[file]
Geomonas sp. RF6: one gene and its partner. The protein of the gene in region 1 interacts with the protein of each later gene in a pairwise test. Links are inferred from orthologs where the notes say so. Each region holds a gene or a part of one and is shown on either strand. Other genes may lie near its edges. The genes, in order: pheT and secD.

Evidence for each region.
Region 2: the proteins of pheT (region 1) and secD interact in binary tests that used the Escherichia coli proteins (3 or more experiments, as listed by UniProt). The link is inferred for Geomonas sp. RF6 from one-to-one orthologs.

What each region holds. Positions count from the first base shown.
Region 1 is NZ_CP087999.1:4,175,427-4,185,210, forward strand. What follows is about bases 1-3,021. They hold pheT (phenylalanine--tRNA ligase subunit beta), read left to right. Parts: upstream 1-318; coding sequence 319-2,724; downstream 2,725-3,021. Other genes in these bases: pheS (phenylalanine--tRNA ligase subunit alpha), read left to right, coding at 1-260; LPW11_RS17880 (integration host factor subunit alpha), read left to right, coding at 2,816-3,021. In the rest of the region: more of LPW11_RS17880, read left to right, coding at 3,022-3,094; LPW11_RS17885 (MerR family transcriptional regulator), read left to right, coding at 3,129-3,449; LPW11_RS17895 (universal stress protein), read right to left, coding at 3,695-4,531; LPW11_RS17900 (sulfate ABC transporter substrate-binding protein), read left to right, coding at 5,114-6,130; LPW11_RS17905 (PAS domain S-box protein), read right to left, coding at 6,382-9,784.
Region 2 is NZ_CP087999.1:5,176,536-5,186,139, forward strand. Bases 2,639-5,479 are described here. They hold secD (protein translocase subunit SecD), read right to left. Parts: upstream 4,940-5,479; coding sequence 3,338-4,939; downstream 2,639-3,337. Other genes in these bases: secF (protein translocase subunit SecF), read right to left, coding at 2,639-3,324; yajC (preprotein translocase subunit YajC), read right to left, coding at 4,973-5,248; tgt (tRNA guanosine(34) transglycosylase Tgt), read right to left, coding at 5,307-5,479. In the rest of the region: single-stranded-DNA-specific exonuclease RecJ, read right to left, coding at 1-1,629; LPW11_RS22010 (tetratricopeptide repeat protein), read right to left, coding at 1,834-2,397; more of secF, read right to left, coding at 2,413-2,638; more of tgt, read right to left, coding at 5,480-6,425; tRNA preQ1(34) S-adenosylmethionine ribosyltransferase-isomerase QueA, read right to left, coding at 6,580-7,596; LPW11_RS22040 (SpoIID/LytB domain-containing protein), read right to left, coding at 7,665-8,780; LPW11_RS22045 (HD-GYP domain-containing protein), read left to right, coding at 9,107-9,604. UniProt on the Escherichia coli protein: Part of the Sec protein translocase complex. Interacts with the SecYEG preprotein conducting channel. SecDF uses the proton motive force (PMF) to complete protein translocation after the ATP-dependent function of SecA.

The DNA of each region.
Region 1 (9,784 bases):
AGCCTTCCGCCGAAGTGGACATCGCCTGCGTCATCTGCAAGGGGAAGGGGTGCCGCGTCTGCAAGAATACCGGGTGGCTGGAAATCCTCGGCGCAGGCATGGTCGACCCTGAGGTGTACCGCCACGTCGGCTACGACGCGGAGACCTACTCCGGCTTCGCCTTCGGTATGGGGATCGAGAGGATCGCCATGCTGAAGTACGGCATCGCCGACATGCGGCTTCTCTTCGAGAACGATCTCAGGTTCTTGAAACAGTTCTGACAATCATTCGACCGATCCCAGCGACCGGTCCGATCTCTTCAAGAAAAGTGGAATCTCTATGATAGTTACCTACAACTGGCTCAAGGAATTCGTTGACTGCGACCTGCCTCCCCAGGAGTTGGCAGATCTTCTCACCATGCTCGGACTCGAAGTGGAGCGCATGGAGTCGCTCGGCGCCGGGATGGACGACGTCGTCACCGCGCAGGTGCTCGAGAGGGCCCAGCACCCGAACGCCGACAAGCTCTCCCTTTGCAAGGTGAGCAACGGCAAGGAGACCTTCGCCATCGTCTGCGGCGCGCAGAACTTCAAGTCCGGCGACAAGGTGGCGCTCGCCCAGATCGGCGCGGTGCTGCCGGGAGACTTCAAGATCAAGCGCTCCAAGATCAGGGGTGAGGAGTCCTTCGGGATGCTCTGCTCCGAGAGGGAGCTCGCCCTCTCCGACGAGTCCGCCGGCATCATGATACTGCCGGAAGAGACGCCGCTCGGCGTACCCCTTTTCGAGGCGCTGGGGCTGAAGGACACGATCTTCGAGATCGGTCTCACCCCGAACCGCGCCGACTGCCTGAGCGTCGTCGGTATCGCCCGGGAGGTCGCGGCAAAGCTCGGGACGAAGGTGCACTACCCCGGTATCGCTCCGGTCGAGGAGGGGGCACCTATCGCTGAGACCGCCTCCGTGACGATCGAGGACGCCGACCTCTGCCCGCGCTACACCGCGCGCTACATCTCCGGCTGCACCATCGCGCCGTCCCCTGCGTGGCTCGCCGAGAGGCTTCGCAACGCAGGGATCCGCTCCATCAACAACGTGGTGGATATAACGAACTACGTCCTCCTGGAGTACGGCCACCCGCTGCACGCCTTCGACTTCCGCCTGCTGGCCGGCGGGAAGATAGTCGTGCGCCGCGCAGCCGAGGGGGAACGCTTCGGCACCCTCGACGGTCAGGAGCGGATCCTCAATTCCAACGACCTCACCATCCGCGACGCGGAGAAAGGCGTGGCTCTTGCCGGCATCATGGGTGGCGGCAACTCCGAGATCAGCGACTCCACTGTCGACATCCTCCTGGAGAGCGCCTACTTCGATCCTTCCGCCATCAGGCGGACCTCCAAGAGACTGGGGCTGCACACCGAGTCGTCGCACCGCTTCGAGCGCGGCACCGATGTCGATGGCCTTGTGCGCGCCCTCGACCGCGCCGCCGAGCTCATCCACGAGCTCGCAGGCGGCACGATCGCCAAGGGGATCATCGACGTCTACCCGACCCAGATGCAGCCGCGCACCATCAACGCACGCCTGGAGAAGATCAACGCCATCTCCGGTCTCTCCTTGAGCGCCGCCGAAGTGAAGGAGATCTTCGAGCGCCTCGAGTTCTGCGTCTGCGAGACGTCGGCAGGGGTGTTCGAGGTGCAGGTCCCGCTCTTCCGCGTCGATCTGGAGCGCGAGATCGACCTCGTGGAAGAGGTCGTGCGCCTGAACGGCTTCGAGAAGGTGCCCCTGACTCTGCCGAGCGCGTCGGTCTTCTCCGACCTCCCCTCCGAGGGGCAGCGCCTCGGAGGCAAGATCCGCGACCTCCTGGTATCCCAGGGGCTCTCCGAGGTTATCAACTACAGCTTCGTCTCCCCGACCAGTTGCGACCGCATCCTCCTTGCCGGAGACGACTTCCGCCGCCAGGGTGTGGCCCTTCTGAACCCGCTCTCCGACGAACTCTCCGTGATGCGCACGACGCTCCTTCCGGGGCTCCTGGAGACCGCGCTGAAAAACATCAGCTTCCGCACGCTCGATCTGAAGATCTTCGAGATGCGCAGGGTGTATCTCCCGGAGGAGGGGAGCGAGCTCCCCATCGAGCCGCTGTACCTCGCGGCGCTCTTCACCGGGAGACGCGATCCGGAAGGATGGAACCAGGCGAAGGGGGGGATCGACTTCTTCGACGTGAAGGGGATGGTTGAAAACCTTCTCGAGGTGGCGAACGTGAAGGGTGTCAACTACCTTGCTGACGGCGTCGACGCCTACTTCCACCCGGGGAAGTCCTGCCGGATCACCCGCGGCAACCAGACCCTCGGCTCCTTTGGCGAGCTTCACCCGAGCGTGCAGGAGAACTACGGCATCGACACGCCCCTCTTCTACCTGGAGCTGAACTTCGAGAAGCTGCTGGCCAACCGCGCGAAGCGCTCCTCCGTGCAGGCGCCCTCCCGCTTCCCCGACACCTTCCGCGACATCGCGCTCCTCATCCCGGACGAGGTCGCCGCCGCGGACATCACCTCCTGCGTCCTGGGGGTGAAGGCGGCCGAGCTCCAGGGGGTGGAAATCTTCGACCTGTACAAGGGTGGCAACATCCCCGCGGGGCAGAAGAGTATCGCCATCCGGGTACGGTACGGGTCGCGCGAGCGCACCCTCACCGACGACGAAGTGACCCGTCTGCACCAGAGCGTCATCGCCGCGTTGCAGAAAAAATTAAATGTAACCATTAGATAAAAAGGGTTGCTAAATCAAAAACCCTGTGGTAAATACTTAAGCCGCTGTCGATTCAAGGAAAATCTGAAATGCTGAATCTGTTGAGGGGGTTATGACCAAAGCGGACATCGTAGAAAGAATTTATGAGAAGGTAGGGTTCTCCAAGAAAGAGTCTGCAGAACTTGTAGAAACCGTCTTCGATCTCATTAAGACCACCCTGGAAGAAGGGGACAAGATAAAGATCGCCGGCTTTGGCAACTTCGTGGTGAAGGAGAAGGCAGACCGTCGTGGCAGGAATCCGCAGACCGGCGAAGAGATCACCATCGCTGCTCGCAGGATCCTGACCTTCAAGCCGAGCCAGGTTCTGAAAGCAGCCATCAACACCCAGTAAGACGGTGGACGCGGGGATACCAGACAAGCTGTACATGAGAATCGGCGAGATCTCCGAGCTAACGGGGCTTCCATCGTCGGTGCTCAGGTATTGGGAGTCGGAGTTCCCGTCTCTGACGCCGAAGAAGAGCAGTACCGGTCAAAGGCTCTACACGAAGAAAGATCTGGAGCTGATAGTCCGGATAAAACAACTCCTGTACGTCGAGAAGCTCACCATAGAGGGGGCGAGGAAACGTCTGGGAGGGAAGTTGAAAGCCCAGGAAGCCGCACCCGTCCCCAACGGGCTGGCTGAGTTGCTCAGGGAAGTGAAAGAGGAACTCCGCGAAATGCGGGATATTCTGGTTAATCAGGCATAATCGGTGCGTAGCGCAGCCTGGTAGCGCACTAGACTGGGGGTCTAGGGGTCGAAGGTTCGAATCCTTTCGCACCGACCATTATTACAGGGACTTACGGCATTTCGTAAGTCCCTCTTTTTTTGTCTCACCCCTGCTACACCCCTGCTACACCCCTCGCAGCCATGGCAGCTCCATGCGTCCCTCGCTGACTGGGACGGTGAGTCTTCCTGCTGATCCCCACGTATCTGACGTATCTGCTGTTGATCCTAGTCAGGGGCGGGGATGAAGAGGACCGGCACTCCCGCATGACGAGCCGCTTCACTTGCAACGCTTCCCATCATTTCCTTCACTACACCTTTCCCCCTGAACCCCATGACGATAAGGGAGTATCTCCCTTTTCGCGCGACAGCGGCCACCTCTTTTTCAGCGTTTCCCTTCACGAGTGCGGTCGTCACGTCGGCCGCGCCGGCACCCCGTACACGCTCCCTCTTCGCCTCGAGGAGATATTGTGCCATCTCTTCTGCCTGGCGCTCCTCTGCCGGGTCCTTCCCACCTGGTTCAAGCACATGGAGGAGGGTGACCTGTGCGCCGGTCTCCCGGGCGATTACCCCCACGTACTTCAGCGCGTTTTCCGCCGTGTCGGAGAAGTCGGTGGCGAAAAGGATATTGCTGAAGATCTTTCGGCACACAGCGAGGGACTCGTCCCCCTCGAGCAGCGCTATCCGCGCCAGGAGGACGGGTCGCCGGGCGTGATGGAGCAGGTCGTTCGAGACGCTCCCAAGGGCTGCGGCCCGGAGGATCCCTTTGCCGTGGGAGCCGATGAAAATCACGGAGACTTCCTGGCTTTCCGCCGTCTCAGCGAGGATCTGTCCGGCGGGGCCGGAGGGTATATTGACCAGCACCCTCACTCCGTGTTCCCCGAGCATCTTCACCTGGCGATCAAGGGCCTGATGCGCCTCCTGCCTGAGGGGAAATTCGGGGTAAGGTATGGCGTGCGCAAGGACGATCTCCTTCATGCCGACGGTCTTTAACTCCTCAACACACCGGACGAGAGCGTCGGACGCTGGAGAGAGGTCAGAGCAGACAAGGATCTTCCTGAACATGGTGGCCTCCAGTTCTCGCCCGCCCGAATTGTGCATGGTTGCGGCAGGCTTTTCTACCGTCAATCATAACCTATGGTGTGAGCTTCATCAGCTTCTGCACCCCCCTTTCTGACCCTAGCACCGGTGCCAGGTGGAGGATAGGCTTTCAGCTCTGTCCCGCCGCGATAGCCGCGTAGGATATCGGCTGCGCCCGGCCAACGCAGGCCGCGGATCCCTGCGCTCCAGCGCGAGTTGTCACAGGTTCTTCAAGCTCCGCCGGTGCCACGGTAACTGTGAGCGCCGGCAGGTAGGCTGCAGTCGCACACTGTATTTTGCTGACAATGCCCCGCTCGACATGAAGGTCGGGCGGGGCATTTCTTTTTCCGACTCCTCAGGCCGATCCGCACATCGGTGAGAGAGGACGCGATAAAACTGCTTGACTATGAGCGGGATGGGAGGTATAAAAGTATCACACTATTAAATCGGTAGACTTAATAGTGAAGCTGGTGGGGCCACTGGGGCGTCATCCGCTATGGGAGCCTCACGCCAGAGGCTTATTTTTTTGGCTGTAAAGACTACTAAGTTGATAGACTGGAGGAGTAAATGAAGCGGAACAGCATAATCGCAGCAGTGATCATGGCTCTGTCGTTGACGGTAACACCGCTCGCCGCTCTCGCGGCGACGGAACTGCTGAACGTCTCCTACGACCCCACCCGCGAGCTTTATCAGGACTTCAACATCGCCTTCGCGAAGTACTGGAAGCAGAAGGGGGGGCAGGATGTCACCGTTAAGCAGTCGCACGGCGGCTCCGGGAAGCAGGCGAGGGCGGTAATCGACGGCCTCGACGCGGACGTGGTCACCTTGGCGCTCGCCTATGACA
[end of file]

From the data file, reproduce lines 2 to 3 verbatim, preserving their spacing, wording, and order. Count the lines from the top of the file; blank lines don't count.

Evidence for each region.
Region 2: the proteins of pheT (region 1) and secD interact in binary tests that used the Escherichia coli proteins (3 or more experiments, as listed by UniProt). The link is inferred for Geomonas sp. RF6 from one-to-one orthologs.